A a


    • US Pronunciation
    • US IPA
    • UK Pronunciation
    • UK IPA
    • [uh-doo]
    • /əˈdu/
    • /ə.ˈduː/
    • US Pronunciation
    • US IPA
    • [uh-doo]
    • /əˈdu/

Definitions of ado word

  • noun ado bustling activity; fuss; bother; delay (esp in the phrases without more ado, with much ado) 3
  • abbreviation ADO accumulated day off 3
  • noun ado fuss; trouble; excitement 3
  • abbreviation Definition of ADO in Technology ActiveX Data Objects 3
  • noun ado busy activity; bustle; fuss. 1
  • noun ado Trouble or difficulty. 1

Information block about the term

Origin of ado

First appearance:

before 1250
One of the 11% oldest English words
1250-1300; Middle English (north) at do, a phrase equivalent to at to (< Old Norse, which used at with the infinitive) + do do1

Historical Comparancy

Parts of speech for Ado


ado popularity

A common word. It’s meaning is known to most children of preschool age. About 84% of English native speakers know the meaning and use the word.
Most Europeans know this English word. The frequency of it’s usage is somewhere between "mom" and "screwdriver".

ado usage trend in Literature

This diagram is provided by Google Ngram Viewer

Synonyms for ado

noun ado

  • turmoil — a state of great commotion, confusion, or disturbance; tumult; agitation; disquiet: mental turmoil caused by difficult decisions.
  • to-do — bustle; fuss: They made a great to-do over the dinner.
  • travail — painfully difficult or burdensome work; toil.
  • confusion — If there is confusion about something, it is not clear what the true situation is, especially because people believe different things.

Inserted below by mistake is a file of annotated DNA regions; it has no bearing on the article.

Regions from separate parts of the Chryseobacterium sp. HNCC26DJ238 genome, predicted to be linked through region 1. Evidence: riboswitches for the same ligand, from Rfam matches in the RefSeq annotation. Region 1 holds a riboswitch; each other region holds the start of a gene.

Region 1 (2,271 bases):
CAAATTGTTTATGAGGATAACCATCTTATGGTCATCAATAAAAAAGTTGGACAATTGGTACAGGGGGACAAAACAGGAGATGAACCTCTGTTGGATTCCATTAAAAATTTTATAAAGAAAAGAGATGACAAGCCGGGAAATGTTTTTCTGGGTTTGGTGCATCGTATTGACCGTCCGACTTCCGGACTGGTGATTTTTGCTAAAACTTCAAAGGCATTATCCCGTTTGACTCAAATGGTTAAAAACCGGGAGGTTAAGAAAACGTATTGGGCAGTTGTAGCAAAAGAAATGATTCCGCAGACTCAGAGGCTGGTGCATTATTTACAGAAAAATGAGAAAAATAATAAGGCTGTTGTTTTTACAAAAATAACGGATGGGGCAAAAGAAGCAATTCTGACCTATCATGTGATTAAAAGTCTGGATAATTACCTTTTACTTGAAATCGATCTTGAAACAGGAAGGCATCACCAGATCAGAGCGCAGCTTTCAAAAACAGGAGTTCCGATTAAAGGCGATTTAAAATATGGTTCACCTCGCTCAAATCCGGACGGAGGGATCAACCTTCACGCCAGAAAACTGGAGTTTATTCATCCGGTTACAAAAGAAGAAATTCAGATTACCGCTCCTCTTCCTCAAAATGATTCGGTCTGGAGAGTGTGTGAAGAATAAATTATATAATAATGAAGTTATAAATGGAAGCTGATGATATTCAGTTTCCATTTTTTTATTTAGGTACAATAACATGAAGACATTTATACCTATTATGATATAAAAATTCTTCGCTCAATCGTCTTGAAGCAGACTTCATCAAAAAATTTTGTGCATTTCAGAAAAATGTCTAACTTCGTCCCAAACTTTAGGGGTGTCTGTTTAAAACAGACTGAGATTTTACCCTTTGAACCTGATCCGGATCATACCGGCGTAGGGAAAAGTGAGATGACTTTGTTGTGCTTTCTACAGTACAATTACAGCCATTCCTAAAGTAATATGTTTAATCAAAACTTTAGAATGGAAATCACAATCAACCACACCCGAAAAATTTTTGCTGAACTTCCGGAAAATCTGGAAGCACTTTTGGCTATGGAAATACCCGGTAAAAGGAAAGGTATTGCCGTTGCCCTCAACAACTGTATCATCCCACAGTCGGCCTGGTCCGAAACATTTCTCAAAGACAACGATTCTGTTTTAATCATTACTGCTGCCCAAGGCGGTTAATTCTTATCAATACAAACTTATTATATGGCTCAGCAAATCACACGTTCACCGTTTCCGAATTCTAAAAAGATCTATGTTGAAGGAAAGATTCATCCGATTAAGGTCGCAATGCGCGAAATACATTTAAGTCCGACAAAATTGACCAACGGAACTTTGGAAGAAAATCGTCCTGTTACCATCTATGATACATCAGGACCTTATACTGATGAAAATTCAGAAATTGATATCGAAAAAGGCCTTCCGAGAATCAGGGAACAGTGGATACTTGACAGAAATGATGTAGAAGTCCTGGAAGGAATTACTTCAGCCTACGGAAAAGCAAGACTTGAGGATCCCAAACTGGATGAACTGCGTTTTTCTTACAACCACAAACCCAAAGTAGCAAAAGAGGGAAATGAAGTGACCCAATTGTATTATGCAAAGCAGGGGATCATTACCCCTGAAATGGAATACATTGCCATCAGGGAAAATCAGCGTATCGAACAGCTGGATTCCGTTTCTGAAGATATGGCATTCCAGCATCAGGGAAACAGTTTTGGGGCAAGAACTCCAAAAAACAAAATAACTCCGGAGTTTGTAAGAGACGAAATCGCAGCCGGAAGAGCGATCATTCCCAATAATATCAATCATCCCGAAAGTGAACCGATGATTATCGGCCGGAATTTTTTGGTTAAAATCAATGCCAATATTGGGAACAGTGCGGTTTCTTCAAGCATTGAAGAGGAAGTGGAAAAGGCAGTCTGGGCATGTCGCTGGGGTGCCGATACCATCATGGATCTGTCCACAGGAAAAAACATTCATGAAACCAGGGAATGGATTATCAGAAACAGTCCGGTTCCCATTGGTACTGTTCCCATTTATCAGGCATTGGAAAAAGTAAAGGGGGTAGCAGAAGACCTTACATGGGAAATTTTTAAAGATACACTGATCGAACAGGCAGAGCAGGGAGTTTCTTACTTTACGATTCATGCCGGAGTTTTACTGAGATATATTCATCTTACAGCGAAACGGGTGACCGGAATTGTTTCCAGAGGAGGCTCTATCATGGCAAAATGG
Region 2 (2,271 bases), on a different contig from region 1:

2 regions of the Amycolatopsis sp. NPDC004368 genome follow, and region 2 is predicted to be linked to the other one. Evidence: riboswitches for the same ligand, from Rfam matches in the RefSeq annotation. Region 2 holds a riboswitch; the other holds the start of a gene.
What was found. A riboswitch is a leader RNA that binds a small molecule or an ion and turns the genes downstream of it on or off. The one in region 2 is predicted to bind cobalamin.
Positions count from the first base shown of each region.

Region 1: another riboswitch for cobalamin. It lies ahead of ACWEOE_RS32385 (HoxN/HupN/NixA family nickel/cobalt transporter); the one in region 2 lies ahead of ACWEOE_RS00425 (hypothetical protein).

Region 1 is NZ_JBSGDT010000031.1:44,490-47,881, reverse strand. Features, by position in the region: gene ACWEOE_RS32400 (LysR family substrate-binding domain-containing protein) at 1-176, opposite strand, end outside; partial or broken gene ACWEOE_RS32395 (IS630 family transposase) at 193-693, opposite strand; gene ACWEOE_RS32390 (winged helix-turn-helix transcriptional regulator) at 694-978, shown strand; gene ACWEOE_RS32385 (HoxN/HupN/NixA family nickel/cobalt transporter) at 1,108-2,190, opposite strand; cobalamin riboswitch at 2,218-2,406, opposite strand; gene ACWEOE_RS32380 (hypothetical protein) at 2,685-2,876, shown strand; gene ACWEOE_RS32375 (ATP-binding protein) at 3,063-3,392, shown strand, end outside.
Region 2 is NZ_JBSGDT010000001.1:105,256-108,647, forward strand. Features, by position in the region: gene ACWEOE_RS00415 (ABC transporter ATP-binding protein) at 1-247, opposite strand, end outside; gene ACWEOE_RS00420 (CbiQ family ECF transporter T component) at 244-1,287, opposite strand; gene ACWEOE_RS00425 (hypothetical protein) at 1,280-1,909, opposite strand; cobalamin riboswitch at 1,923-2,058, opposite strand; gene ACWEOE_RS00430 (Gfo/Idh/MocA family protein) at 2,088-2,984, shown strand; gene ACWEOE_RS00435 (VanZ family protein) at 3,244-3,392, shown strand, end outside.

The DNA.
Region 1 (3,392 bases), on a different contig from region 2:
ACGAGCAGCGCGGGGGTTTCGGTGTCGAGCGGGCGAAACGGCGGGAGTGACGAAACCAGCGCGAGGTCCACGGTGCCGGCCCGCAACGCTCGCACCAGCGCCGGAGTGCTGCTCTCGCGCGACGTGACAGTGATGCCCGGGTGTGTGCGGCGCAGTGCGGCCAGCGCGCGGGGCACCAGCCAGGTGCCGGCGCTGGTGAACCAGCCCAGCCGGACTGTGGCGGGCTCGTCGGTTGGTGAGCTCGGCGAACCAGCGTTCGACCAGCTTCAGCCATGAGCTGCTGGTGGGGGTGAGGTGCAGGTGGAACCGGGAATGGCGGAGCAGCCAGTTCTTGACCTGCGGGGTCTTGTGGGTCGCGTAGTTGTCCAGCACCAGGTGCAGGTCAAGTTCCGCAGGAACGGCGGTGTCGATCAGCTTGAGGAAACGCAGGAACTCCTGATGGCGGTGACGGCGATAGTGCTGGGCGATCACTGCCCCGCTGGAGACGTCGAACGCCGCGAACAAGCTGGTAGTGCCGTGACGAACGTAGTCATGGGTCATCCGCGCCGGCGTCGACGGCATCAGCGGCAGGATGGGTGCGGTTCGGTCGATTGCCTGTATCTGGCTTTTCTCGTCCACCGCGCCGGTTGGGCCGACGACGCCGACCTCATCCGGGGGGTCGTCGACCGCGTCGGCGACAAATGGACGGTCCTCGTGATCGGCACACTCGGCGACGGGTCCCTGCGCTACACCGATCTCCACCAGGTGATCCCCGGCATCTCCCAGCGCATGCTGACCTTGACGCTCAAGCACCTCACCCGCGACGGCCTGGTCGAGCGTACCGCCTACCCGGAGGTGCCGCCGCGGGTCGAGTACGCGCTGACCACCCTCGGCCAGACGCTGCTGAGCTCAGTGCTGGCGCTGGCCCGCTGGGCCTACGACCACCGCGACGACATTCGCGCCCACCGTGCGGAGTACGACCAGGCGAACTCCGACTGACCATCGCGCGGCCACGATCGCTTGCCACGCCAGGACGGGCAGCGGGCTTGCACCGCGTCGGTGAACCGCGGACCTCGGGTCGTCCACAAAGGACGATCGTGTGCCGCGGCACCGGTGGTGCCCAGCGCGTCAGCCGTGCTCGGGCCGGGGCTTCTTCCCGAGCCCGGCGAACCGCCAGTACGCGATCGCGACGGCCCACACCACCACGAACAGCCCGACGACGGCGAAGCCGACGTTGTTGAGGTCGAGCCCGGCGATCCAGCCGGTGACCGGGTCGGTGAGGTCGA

• bother — If you do not bother to do something or if you do not bother with it, you do not do it, consider it, or use it because you think it is unnecessary or because you are too lazy.

Antonyms for ado

noun ado

  • calm — A calm person does not show or feel any worry, anger, or excitement.
  • aid — Aid is money, equipment, or services that are provided for people, countries, or organizations who need them but cannot provide them for themselves.
  • calmness — without rough motion; still or nearly still: a calm sea.
  • order — an authoritative direction or instruction; command; mandate.
  • peace — the normal, nonwarring condition of a nation, group of nations, or the world.

Top questions with ado

  • what is ado .net?
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  • who wrote much ado about nothing?
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  • who is don pedro in much ado about nothing?
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See also

Matching words

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